Is COVID-19 Increasing Racially Motivated Crimes?

Research shows that disease threat can increase racism and xenophobia.

Posted May 22, 2020

Photo by Markus Spiske on Unsplash
Anti-outgroup sentiment increases under disease threat.
Source: Photo by Markus Spiske on Unsplash

There has been a string of racially motivated crimes in recent months. An eleven-year-old black girl, Skhylur Davis, was attacked by a 38-year-old White woman while getting her mail. DarQuan Jones, a 22-year-old black man, reported being attacked by multiple white men on May 16. False, racist claims continue to emerge about Ahmaud Arbery, 25, the black man who was murdered by two white men while jogging in February.

The violence is not limited to blacks. An Asian couple was spat on while walking through downtown Seattle on May 11, topping off a string of anti-Asian hate crimes across the globe. Even Asian doctors and nurses report experiencing racist language while on the job.

Could one of the side-effects of COVID-19 be an increase in racism?

In a very compelling study, Letendre and colleagues showed that disease threat (the increased prevalence of parasites and pathogens) was related to xenophobic and ethnocentric ideals, and those ideals translated into increased violence against out-group members. Importantly, one need not contract a disease to show the changes in ideals or behavior. 

Last year, a study by Harvard researcher Brian O’Shea and colleagues showed that individuals who live in U.S. states with higher disease rates exhibit greater unconscious and conscious racial prejudice and are more likely to endorse racist ideology. In addition, when the researchers experimentally manipulated disease threat, they found that individuals with a stronger germ aversion also reported greater racial prejudice.

Just as our physical immune system gets "fired up" when exposed to disease, humans and other animals have evolved a behavioral immune system that triggers anti-outgroup sentiments when disease threat is high. For example, Faulkner and colleagues showed that disease threat increases anti-immigration beliefs.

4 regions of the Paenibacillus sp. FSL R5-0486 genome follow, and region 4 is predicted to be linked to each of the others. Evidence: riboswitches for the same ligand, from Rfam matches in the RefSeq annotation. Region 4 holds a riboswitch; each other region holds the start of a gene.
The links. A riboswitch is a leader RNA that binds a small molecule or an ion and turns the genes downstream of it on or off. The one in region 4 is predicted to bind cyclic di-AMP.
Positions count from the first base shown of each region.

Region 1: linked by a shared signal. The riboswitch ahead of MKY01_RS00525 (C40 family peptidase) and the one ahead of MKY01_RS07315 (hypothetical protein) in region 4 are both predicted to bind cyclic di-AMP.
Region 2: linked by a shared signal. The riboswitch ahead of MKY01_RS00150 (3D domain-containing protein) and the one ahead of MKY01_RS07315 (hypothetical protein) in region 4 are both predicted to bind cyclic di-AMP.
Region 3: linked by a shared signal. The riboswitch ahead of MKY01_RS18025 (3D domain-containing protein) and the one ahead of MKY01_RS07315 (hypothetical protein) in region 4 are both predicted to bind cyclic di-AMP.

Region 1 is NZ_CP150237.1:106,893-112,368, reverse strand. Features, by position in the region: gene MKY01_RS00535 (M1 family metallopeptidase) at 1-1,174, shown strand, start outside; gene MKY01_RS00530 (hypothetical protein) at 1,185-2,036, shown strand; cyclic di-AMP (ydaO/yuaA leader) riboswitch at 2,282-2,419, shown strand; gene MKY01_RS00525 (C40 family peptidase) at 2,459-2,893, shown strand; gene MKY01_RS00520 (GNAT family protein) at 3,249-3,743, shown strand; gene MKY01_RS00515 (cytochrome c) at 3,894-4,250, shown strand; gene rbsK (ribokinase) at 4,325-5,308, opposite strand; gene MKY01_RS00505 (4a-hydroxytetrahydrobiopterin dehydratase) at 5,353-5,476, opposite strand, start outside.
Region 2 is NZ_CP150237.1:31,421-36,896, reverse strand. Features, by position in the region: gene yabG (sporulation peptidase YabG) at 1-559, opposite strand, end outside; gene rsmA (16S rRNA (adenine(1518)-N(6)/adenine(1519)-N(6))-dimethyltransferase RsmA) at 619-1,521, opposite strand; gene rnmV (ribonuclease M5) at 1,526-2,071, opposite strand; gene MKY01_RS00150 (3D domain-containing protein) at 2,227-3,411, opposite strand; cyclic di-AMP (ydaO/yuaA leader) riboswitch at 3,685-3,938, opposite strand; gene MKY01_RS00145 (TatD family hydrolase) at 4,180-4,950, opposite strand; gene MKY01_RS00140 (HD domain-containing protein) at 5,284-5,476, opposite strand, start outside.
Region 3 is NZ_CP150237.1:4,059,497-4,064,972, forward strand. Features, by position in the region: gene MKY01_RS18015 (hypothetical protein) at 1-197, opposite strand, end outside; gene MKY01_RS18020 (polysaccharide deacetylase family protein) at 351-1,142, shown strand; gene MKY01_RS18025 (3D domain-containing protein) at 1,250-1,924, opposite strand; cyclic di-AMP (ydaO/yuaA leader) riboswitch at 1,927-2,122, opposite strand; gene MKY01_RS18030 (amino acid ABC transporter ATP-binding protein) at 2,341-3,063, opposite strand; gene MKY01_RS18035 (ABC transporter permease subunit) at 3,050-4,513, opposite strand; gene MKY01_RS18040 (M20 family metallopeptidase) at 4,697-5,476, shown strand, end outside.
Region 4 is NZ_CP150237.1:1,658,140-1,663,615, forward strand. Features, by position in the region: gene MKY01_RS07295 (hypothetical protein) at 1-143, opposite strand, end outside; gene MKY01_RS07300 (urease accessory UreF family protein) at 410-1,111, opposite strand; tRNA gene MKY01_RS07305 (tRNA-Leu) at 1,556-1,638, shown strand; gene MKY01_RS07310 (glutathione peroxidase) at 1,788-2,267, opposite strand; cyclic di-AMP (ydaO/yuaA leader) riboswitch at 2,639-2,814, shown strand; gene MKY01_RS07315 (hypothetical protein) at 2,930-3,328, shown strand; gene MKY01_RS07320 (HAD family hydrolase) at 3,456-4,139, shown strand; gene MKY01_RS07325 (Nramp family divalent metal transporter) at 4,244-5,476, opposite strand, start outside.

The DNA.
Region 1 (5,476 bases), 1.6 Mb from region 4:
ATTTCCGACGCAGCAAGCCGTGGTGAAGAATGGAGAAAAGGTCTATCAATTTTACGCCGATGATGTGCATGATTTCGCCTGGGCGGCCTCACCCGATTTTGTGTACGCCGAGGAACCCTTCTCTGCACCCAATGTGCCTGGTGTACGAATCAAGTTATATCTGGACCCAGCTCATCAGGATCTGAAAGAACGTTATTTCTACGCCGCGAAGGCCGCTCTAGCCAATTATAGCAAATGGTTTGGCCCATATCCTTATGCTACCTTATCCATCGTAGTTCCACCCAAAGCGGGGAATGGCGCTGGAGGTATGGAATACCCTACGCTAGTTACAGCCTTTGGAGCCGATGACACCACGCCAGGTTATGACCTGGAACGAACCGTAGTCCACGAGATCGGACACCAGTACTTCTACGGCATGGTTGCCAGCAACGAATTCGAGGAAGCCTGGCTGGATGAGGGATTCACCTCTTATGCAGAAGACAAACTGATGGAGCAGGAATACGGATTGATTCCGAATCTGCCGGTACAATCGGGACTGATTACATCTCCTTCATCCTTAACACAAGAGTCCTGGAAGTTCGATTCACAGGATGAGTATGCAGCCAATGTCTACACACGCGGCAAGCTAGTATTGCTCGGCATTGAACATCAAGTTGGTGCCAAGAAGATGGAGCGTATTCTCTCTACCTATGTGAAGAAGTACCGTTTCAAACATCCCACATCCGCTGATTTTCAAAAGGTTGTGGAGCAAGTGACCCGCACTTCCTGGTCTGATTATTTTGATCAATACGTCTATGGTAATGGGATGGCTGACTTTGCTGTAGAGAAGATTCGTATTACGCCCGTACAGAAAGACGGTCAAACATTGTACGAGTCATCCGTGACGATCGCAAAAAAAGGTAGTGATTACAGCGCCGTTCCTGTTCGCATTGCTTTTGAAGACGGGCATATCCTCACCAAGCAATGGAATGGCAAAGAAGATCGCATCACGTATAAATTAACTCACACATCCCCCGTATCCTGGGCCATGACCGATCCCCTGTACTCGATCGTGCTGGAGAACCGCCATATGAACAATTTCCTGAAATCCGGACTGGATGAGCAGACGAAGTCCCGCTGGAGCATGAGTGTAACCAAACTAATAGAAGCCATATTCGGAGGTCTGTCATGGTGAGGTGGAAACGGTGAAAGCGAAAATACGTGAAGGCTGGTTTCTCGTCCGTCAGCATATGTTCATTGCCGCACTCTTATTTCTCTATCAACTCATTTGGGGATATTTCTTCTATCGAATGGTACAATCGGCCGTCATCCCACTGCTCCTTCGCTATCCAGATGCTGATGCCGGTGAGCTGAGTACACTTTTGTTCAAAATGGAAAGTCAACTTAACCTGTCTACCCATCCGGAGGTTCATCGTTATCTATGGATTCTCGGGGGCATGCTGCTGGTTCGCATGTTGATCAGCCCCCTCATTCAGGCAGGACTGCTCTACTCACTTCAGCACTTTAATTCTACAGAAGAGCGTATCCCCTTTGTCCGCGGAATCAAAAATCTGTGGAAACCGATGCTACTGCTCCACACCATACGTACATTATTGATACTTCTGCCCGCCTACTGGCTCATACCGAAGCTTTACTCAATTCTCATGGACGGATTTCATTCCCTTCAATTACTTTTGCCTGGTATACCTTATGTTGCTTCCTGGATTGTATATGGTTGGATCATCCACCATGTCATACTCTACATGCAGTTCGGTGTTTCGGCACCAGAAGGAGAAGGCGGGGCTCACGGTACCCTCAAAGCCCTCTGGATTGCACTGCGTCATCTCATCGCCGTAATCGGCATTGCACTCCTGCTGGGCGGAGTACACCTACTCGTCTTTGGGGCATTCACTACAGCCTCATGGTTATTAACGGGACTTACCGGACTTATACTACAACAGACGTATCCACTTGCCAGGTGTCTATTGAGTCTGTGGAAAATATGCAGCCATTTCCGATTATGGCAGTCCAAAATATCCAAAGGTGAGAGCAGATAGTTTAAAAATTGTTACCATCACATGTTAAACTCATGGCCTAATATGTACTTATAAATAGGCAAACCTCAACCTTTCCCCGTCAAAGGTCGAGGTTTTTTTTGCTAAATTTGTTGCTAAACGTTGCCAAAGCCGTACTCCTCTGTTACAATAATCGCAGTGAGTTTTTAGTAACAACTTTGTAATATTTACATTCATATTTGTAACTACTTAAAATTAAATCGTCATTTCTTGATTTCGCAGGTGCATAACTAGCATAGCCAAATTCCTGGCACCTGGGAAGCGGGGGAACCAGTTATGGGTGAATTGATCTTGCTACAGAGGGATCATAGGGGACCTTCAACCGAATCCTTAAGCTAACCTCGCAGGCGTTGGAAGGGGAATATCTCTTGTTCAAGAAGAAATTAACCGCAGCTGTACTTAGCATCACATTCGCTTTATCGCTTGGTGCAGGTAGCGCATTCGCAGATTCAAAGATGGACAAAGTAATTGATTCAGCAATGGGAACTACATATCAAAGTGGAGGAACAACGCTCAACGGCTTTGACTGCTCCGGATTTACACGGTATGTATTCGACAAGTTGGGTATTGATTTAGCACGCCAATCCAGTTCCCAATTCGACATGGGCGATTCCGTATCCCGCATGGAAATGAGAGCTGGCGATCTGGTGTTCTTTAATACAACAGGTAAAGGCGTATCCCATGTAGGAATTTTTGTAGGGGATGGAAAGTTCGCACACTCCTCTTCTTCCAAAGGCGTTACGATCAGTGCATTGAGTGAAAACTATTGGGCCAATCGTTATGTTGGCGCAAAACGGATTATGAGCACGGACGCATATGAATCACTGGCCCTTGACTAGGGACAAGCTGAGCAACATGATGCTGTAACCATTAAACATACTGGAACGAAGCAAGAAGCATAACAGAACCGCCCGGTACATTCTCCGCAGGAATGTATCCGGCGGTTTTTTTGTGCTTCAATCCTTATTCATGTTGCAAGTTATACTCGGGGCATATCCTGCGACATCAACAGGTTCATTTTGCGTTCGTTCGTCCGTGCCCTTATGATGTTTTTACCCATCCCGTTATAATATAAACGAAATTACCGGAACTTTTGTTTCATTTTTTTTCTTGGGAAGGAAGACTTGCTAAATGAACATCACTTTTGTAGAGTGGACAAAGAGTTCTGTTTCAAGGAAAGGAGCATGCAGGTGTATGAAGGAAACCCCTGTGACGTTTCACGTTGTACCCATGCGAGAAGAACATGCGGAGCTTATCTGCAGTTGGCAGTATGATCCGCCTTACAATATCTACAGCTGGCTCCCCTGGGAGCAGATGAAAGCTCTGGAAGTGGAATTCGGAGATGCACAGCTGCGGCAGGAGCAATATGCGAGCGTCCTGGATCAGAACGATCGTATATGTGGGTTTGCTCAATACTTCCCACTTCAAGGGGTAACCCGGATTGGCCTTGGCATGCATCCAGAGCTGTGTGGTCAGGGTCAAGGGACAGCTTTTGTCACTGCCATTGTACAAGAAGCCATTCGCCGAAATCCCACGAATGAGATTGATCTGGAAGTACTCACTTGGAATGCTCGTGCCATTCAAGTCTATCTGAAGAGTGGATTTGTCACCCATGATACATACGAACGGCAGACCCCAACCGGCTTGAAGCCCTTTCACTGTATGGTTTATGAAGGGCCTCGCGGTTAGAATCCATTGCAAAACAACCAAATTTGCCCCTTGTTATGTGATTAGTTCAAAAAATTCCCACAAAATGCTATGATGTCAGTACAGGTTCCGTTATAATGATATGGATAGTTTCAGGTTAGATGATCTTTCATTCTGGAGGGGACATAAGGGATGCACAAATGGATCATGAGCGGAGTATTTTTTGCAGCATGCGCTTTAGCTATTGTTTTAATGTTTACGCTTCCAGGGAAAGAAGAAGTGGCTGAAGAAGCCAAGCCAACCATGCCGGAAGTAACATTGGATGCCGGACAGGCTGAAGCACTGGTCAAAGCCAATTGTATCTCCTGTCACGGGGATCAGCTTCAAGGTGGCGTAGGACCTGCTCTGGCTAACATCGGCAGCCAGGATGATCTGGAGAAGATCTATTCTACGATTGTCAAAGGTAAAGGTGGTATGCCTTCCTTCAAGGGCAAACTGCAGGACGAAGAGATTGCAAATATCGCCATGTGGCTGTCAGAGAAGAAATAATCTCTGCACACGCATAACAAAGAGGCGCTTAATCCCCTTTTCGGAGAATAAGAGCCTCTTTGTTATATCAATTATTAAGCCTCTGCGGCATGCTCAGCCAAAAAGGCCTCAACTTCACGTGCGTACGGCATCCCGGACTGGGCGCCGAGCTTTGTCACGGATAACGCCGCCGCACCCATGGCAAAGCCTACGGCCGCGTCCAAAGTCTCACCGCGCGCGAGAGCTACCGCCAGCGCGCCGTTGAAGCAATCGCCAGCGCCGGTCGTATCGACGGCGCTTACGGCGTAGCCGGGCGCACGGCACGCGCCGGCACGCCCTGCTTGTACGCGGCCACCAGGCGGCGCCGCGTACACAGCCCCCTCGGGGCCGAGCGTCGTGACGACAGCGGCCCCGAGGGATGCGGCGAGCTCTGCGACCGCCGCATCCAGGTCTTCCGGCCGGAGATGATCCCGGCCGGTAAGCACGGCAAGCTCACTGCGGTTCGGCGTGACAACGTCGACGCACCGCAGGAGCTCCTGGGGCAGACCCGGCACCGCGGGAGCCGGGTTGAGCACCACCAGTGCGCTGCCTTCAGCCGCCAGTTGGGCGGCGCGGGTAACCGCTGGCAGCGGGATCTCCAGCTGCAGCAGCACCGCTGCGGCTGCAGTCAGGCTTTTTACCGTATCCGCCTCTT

The most common example of the behavioral immune system is the increase in feelings of disgust when disease pressure is high (Weinstein et al., 2018). We might be less likely to eat novel foods and avoid people who look like they could be infectious.  

Thus, anti-outgroup sentiments extend to anyone who does not look or act like you. Park and colleagues showed disease threat increased prejudiced attitudes toward disabled and obese individuals. Duncan and Schaller showed disease threat increased prejudice toward the elderly, while Ackerman and colleagues showed increased prejudice toward persons with a physical deformity.  

Importantly, this highly consistent and generalizable effect can be shown using correlational data but also is supported by laboratory experiments where disease threat is manipulated in subtle ways.

While the behavioral immune system in no way excuses prejudiced ideology or behavior, the knowledge of this phenomenon might help people question and reject any ethnocentric or anti- outgroup feelings that they might be having.


O’Shea, B. A., Watson, D. G., Brown, G. D., & Fincher, C. L. (2020). Infectious disease prevalence, not race exposure, predicts both implicit and explicit racial prejudice across the United States. Social Psychological and Personality Science, 11(3), 345-355.

[Letendre, K., Fincher, C. L., & Thornhill, R. (2010). Does infectious disease cause global variation in the frequency of intrastate armed conflict and civil war?. Biological Reviews, 85(3), 669-683.

Faulkner J., Schaller M., Park J. H., Duncan L A. (2004). Evolved disease-avoidance mechanisms and contemporary xenophobic attitudes. Group Process Intergroup Relations, 7, 333–353

Park, J. H., Faulkner, J., & Schaller, M. (2003). Evolved disease-avoidance processes and contemporary anti-social behavior: Prejudicial attitudes and avoidance of people with physical disabilities. Journal of Nonverbal behavior, 27(2), 65-87.

Park, J. H., Schaller, M., & Crandall, C. S. (2007). Pathogen-avoidance mechanisms and the stigmatization of obese people. Evolution and Human Behavior, 28(6), 410-414.

Ackerman, J. M., Becker, D. V., Mortensen, C. R., Sasaki, T., Neuberg, S. L., & Kenrick, D. T. (2009). A pox on the mind: Disjunction of attention and memory in the processing of physical disfigurement. Journal of Experimental Social Psychology, 45, 478–485

Weinstein, S. B., Buck, J. C., & Young, H. S. (2018). A landscape of disgust. Science, 359(6381), 1213-1214.